At one point, Greg begs Sam the Butcher (played with bizarre spunk by Ron Jeremy) for a job, but Sam grumbles that he already gave that job to Bobby. I think they were trying to reference 1972’s classic “Big Little Man,” in which parallel stories feature Bobby trying to overcompensate for his diminutive stature while Greg gets the job at Sam’s. When Greg and Bobby both get locked in the freezer, Bobby’s size actually saves them—he can squeeze through the freezer door’s window, which Greg couldn’t have managed. It taught us all a valuable lesson about finding strength in who we are, no matter what our perceived shortcomings. But at no time in the episode does Bobby get the job or attempt to steal the job out from under Greg. Perhaps if they had boned up on their Bunch trivia (or engaged me as a consultant—I’m happy to help out, pro bono), such absurd mistakes wouldn’t exist.

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SEXth Element

I’ve come to expect very little from Private. Their pandering to bizarre Eastern European fetishes in films like Top 40 DPs and Without Limits gets worse with each film, but I had some hope for SEXth Element. A big-budget sci-fi film driven by special effects, the film could have been a genre masterpiece. Instead, its disappointing, incomprehensible storyline sinks it, making this a late entry in the competition for “Most Disappointing Film.”

I guess I should have known better than to expect anything from writer/director Andrew Curtis and executive producer Milk; they’re in too deep with the Private aesthetic. Still, I didn’t expect a film so confusing and dramatically inert that I could only say, “What?” when it faded to black. That’s the bottom line: SEXth Element has a story that makes no sense. Apparently, Curtis and Milk assume the effects will dazzle us into believing we’ve watched a Star Wars-like epic. This plunges even lower into the depths of badness than Star Whores: The Phantom Anus.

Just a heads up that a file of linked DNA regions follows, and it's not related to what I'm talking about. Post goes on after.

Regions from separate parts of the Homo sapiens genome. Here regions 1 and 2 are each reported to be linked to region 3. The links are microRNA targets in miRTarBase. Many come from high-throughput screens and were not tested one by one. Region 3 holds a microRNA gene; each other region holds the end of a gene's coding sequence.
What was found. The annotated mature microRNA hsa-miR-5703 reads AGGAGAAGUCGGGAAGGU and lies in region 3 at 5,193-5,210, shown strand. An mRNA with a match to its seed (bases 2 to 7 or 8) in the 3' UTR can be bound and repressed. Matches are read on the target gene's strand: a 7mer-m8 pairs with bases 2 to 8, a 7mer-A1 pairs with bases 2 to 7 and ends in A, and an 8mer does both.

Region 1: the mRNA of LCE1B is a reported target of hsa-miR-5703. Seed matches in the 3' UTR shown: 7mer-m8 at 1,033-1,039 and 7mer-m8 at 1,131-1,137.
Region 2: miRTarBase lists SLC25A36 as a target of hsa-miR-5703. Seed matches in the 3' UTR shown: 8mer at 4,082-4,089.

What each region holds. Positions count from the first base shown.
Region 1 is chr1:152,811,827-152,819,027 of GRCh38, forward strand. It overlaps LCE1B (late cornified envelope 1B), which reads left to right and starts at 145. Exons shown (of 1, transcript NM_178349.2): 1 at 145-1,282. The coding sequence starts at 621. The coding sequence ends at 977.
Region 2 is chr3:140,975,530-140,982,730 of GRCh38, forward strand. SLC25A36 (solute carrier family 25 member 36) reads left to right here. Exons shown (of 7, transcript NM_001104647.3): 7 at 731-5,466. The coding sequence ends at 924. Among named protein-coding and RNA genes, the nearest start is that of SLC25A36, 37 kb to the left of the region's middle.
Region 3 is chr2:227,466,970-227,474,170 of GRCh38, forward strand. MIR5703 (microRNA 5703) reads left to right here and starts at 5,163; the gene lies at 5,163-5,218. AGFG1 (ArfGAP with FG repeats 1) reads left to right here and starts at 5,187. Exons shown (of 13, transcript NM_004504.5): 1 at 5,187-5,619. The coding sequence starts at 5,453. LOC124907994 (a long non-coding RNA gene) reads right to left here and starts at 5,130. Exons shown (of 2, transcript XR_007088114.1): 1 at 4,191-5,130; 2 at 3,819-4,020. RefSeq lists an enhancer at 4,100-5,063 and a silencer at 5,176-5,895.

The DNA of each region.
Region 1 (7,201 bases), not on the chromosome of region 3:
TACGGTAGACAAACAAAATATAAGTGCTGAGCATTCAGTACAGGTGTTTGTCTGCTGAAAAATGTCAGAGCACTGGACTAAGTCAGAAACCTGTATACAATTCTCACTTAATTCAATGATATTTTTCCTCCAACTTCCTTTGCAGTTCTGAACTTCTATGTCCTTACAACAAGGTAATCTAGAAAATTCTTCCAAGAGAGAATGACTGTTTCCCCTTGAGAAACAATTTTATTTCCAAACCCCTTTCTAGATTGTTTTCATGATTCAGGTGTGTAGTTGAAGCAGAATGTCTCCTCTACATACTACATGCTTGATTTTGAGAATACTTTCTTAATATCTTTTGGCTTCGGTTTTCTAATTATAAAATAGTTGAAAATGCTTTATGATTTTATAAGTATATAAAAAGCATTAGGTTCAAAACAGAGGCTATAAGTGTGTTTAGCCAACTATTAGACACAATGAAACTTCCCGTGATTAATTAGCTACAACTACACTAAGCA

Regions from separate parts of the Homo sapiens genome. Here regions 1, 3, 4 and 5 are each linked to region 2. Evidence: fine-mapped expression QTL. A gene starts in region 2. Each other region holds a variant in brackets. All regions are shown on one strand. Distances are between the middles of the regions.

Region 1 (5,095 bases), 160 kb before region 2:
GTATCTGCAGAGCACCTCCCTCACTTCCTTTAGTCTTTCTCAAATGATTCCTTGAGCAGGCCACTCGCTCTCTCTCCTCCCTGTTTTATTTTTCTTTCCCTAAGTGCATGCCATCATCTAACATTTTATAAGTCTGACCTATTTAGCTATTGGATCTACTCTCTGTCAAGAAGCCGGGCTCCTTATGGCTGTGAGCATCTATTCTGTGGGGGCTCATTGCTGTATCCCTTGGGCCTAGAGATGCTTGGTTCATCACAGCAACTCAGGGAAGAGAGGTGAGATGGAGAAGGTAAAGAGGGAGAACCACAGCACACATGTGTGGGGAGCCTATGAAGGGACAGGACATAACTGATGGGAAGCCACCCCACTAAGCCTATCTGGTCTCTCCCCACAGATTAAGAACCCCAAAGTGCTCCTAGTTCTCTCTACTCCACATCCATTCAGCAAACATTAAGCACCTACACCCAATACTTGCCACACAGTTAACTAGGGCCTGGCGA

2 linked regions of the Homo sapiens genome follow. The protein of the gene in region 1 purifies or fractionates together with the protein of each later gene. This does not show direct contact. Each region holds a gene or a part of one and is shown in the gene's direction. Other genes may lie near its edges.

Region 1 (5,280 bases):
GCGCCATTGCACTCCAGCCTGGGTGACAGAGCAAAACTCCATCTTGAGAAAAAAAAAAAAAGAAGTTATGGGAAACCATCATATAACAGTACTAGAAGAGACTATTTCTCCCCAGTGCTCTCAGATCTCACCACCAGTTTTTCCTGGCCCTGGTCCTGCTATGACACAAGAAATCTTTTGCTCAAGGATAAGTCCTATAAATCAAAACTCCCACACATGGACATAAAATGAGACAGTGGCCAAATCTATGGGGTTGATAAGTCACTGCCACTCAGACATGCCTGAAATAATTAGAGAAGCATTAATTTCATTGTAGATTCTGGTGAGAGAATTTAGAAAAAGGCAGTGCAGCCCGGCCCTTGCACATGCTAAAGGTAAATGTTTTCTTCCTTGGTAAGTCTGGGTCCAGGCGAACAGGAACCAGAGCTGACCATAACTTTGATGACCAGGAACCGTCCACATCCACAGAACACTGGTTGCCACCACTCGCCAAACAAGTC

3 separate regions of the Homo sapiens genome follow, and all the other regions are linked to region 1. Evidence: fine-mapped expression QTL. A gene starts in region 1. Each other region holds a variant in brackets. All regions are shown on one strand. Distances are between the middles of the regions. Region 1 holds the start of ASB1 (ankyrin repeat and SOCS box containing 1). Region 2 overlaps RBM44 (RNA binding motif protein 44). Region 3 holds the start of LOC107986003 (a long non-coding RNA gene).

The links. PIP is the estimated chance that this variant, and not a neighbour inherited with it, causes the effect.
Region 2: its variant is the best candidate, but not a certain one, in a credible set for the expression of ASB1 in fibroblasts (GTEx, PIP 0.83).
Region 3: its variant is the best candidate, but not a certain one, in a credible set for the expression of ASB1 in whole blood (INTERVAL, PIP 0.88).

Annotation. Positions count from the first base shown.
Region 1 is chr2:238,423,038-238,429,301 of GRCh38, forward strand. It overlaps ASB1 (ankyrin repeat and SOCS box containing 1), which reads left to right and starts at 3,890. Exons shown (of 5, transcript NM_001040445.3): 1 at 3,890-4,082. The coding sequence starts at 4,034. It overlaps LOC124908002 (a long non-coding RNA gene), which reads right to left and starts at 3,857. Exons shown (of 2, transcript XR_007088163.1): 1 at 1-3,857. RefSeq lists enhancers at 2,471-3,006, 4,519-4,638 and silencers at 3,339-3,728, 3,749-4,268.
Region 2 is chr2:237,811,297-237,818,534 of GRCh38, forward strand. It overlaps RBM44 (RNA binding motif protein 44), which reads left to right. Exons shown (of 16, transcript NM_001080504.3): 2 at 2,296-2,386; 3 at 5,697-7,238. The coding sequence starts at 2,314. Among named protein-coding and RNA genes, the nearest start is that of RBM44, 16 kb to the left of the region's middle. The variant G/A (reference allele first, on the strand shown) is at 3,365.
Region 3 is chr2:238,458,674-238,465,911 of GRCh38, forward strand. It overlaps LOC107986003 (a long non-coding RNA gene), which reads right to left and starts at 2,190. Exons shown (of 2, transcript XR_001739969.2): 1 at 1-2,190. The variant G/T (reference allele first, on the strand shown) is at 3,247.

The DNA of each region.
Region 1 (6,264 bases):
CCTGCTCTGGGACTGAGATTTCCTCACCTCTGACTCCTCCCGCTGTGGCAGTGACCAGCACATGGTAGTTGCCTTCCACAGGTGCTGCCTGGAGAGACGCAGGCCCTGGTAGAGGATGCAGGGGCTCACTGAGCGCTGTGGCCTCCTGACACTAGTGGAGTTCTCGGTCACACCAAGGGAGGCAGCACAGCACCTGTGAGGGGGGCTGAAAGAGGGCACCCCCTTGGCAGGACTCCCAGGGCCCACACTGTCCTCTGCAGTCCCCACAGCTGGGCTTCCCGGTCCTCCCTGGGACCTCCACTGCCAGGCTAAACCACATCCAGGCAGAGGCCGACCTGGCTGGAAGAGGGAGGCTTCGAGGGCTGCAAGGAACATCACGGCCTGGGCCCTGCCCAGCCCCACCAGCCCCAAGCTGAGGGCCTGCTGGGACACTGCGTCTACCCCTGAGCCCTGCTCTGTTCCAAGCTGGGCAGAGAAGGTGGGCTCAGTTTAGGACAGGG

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Election Day Special: Who’s Nailin’ Paylin?

During election season, what stirs the male imagination more than female candidates? Hustler Video picked up on the instant popularity of Alaskan sex kitten/vice-presidential candidate Sarah Palin by rushing into production Who’s Nailin’ Paylin. It follows in the footsteps of 1976’s Union of American Socialists (whose alarming storyline follows Constance Blomen and Willie Mae Reid surrogates through a depraved, expressionistic vision of post-Watergate Washington) and 1984’s Ferraro Fever, notable primarily for the Geraldine Ferraro-Nancy Reagan sapphic gymnastics that close the picture.

Unfortunately, Who’s Nailin’ Paylin lacks the variety and vivacity of older titles. The film suffers from an overall lack of focus and mostly atrocious casting. Much as I wanted to enjoy director Jerome Tanner and writer Roger Krypton’s absurd take on the circus the 2008 campaign became, the plot never jells and the humor never rises to the heights of great political satire. Instead, they rely on cheap stereotypes (portraying “Serra Paylin” as an airhead) and lame-brained humor.